◎ Guandao Ridge: Herbal
From that year on I came to love the herbal families, but only
In the summertime did I call on my earthly petty kinsfolk.
Each of their specific characters was easily committed to memory,
For instance cockscomb flowers stood high in the morn’s light.
At eventide rush wicks sat cross-legged upon the oil burners,
Lighting up aroma trees in the woods, and themselves as well.
Plentiful rain fell on Guandao Ridge, where I espied gold-coin bushes,
As the poor luckily got a relative of wealth in secluded mountains.
Sunbeams penetrated layers of foliage, suggesting that worn-out
Days be stepped upon by one or two squirrels.
Near the shady slope of Big Dipper grass grew morning glories entangled,
While white amaranths attracted butterflies with cherished possessions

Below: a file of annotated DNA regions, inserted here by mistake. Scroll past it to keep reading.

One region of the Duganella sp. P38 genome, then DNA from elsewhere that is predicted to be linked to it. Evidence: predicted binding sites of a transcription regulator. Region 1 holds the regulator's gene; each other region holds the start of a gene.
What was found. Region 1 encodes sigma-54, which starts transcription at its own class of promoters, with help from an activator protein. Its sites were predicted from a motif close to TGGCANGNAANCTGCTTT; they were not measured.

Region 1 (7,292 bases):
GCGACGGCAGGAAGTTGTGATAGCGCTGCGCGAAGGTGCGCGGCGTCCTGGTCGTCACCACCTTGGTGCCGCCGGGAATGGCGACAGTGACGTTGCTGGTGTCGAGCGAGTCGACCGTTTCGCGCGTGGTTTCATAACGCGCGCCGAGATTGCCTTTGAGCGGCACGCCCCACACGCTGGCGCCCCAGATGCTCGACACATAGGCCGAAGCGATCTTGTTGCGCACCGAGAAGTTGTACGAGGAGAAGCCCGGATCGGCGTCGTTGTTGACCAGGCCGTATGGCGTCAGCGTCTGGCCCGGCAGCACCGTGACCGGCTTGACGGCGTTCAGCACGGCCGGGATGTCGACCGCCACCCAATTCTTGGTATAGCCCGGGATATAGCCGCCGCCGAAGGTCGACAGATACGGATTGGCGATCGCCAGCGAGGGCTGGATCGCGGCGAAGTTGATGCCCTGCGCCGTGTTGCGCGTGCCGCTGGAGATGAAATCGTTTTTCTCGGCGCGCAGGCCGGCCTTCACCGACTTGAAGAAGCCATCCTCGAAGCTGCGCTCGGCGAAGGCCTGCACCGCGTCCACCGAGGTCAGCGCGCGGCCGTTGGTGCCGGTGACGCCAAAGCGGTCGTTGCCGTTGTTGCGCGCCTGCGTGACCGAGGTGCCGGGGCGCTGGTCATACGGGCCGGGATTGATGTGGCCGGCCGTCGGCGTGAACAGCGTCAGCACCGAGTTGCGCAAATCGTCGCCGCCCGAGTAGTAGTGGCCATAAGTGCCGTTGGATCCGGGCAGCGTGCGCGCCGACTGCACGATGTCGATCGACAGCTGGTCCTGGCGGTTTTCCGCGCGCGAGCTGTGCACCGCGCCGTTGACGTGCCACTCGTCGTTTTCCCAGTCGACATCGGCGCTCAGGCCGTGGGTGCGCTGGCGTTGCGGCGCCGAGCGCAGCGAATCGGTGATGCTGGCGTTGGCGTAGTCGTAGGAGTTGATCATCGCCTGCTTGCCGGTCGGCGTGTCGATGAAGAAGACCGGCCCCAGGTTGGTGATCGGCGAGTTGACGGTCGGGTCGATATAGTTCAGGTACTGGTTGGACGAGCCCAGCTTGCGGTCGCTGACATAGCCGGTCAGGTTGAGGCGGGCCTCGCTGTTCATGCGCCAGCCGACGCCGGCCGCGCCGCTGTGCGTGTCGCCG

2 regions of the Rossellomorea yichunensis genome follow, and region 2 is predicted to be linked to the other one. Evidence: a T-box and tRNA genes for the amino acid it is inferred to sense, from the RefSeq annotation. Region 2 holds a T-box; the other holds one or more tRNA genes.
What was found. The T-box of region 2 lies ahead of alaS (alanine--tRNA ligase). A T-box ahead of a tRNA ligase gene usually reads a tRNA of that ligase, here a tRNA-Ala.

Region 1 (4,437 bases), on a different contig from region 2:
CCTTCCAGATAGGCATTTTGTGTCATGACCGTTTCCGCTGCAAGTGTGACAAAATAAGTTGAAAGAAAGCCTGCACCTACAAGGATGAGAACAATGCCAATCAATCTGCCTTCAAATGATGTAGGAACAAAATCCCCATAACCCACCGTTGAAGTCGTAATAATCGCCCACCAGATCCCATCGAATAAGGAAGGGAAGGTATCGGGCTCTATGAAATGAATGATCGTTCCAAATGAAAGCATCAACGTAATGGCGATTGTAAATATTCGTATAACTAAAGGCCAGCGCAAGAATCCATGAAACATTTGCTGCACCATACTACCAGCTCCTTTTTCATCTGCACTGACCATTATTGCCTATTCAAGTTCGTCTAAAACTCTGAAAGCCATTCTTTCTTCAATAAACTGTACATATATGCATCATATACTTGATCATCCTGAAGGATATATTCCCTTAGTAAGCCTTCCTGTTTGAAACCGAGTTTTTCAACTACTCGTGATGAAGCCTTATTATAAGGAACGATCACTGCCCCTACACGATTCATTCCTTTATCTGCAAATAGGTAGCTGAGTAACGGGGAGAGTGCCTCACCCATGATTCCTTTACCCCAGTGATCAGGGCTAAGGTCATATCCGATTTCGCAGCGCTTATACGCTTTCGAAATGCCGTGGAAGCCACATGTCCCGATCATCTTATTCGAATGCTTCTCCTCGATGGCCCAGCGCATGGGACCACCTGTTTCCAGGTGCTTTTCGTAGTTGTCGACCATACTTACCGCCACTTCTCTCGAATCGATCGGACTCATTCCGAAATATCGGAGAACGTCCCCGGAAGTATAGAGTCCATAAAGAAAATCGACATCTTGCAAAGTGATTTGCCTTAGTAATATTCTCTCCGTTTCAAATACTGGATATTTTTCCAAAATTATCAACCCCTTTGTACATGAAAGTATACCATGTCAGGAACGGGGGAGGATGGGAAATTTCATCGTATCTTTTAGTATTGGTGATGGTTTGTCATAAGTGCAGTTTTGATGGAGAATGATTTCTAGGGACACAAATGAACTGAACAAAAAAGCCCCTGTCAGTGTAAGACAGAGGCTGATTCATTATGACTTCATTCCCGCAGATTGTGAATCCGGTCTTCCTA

As royal as a princess. Too intoxicated by grass breaths
To speak any words, they even forgot their birthplace.
All became collectively attached to the seclusion, and
Used to put a bright side lower than their own daily life.
Then I stayed in a thatched cottage, drank dews, wore cotton clothes,
And buried myself deep in the suffusing vital essence though not a elf.
I felt enriched with herbaceous plants; I drearily listened to autumn raindrops;
I prepared honewort soup for
I gazed at dandelions repeatedly, and sent their pistils far away.
Now the herbal age goes afar, and at the end of mountain ridges
Protrude cliffside jujube trees with red dates on--long-parted lanterns.
I do not consider them fruit; I say that dabs of redness
Respond to a snowstorm to witness the unshakable sincerity.
An old friend as I am, carrying a lantern for so many years;
I cannot open my heart due to desolation; I use the local dialect;
Hardly can I record the sweetness and bitterness upon the terrific mountains.